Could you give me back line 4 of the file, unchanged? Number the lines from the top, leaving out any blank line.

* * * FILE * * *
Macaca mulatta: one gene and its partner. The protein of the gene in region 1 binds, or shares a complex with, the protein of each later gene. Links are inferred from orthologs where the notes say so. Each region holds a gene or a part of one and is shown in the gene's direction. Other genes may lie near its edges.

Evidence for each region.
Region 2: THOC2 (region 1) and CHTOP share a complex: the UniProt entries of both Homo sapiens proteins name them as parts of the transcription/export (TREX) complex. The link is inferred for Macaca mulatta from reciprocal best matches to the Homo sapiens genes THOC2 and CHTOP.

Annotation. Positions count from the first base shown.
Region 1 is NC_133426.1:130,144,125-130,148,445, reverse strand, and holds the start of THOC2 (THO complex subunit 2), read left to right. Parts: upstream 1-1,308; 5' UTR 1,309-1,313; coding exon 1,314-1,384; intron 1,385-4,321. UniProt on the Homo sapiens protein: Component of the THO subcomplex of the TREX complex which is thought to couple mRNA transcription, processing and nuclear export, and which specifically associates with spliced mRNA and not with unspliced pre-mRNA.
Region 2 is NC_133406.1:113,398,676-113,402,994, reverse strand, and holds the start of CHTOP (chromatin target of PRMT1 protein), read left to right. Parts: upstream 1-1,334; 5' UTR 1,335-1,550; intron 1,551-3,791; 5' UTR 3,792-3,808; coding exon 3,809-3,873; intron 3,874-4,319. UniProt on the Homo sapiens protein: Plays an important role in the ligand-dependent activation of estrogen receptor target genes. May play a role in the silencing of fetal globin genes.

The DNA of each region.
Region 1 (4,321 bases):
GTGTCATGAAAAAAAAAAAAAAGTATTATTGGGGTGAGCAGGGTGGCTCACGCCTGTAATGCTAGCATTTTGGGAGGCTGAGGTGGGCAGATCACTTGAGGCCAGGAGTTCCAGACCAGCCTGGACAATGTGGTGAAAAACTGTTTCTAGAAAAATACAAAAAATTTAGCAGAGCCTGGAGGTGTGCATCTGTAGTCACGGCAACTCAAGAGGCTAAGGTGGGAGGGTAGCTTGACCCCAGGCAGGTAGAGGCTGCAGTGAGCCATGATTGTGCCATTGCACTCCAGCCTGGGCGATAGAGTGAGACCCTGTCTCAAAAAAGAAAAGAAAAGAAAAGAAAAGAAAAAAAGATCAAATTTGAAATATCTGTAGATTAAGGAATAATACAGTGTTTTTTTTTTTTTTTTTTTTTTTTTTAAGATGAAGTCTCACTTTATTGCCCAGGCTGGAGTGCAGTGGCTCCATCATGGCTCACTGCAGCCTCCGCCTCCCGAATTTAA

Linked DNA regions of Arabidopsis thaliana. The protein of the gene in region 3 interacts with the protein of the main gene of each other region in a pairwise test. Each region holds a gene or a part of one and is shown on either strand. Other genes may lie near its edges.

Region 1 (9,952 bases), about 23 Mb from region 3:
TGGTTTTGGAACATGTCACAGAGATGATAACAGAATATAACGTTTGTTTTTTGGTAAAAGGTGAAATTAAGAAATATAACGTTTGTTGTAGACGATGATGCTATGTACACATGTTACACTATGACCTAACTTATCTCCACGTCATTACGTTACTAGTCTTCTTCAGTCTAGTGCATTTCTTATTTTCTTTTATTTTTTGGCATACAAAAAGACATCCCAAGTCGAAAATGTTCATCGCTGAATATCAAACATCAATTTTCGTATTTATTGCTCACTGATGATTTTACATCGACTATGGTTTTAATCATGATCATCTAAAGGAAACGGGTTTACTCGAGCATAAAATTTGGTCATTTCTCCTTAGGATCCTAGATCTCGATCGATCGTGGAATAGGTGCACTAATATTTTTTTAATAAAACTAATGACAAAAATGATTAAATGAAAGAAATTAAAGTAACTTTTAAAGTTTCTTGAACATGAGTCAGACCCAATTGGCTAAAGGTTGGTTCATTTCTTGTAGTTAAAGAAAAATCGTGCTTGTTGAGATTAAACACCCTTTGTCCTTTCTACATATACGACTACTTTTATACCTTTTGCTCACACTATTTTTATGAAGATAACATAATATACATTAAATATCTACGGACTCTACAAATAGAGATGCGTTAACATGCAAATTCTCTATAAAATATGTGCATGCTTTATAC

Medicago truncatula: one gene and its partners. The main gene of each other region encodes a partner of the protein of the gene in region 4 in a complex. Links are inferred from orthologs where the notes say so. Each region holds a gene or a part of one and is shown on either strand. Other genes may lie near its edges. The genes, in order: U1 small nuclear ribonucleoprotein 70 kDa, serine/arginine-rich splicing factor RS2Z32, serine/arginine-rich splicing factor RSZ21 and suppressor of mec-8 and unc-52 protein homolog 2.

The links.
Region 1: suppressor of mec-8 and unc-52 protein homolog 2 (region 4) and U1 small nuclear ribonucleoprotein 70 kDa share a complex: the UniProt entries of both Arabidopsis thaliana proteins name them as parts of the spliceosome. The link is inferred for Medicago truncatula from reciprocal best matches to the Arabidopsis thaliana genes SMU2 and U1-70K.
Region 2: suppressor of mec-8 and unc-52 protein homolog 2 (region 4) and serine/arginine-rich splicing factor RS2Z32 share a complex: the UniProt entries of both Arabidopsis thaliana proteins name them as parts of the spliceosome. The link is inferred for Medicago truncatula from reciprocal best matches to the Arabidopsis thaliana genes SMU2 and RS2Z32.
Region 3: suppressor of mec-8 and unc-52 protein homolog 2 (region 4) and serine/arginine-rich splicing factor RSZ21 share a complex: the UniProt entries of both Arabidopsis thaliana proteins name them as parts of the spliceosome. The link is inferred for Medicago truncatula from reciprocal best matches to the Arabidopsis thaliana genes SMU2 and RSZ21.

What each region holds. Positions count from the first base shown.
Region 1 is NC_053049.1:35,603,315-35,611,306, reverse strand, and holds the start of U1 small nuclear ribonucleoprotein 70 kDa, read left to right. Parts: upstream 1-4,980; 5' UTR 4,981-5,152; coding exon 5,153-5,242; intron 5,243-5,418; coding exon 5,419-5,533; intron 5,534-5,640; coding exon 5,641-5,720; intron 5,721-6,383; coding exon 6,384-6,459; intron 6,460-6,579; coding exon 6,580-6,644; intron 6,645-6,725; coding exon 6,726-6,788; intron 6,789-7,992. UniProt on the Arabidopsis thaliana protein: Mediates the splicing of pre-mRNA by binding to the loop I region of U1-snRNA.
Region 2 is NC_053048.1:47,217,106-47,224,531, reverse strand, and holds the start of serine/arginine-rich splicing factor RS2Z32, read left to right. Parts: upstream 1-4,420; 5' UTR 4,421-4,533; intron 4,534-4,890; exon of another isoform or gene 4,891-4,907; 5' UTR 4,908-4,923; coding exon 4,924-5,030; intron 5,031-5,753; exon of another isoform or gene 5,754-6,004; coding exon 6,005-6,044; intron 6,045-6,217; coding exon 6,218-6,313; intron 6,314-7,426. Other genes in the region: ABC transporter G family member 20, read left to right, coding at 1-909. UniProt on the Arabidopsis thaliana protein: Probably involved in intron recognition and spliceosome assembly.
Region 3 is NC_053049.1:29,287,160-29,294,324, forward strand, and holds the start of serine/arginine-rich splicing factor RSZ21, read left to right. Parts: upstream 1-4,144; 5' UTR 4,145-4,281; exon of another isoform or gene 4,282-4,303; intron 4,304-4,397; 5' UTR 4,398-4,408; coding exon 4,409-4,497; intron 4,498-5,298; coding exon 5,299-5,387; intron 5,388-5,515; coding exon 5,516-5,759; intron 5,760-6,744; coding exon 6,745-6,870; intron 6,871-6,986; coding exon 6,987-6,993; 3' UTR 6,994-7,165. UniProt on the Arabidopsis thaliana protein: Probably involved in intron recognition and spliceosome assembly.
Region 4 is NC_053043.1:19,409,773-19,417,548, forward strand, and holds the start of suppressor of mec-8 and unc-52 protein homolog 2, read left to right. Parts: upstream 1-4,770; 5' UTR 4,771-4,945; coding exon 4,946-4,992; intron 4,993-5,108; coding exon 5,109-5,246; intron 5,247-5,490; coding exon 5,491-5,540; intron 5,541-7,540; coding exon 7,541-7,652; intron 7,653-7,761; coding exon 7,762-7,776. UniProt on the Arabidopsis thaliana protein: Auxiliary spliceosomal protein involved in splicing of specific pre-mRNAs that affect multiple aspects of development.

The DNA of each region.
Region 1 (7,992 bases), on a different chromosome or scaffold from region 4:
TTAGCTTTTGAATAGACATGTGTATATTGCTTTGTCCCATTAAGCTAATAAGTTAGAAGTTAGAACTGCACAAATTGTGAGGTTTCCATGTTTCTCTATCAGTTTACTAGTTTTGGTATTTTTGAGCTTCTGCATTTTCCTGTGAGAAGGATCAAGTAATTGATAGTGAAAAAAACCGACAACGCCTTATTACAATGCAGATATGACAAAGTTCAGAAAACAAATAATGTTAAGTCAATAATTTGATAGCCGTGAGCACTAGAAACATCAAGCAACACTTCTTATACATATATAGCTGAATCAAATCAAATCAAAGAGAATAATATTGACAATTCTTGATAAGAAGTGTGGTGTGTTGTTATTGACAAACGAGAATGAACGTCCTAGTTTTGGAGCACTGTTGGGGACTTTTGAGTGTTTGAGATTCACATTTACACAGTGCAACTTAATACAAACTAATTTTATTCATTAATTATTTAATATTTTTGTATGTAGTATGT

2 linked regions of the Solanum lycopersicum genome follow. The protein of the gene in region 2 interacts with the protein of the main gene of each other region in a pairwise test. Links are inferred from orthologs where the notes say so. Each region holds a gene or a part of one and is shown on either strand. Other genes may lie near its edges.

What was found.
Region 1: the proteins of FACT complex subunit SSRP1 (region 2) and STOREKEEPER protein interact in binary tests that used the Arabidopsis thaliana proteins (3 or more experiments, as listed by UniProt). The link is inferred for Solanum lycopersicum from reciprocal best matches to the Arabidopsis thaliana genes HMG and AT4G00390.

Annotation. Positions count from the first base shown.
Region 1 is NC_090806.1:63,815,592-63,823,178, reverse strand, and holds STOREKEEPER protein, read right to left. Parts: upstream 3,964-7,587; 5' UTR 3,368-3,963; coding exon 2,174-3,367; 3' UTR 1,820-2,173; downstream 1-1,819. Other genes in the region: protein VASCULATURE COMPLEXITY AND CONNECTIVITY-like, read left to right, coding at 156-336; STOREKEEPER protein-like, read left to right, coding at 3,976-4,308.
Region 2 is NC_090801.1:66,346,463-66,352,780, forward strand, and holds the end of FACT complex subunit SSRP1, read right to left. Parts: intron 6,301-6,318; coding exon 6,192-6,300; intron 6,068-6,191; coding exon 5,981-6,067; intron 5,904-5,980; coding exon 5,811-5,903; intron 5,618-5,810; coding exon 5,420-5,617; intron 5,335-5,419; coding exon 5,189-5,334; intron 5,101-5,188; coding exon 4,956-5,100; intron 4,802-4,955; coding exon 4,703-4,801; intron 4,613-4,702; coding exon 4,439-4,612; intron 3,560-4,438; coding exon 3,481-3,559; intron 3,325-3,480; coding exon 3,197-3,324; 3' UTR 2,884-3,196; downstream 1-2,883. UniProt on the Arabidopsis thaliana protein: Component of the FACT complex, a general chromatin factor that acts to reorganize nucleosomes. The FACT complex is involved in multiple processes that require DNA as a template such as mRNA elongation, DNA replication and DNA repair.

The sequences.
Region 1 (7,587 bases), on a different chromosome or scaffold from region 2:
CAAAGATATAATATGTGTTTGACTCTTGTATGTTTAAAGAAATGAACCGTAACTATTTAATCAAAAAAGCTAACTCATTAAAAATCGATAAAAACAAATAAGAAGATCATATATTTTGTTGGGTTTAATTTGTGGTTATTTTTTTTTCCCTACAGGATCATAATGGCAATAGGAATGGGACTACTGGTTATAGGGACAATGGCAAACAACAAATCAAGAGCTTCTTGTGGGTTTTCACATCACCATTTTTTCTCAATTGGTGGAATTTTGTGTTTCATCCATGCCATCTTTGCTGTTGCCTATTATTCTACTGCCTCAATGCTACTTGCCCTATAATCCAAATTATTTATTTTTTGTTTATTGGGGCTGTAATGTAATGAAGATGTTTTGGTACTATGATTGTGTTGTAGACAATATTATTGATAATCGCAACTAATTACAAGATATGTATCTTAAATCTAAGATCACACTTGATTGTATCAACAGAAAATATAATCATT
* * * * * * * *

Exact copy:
Annotation. Positions count from the first base shown.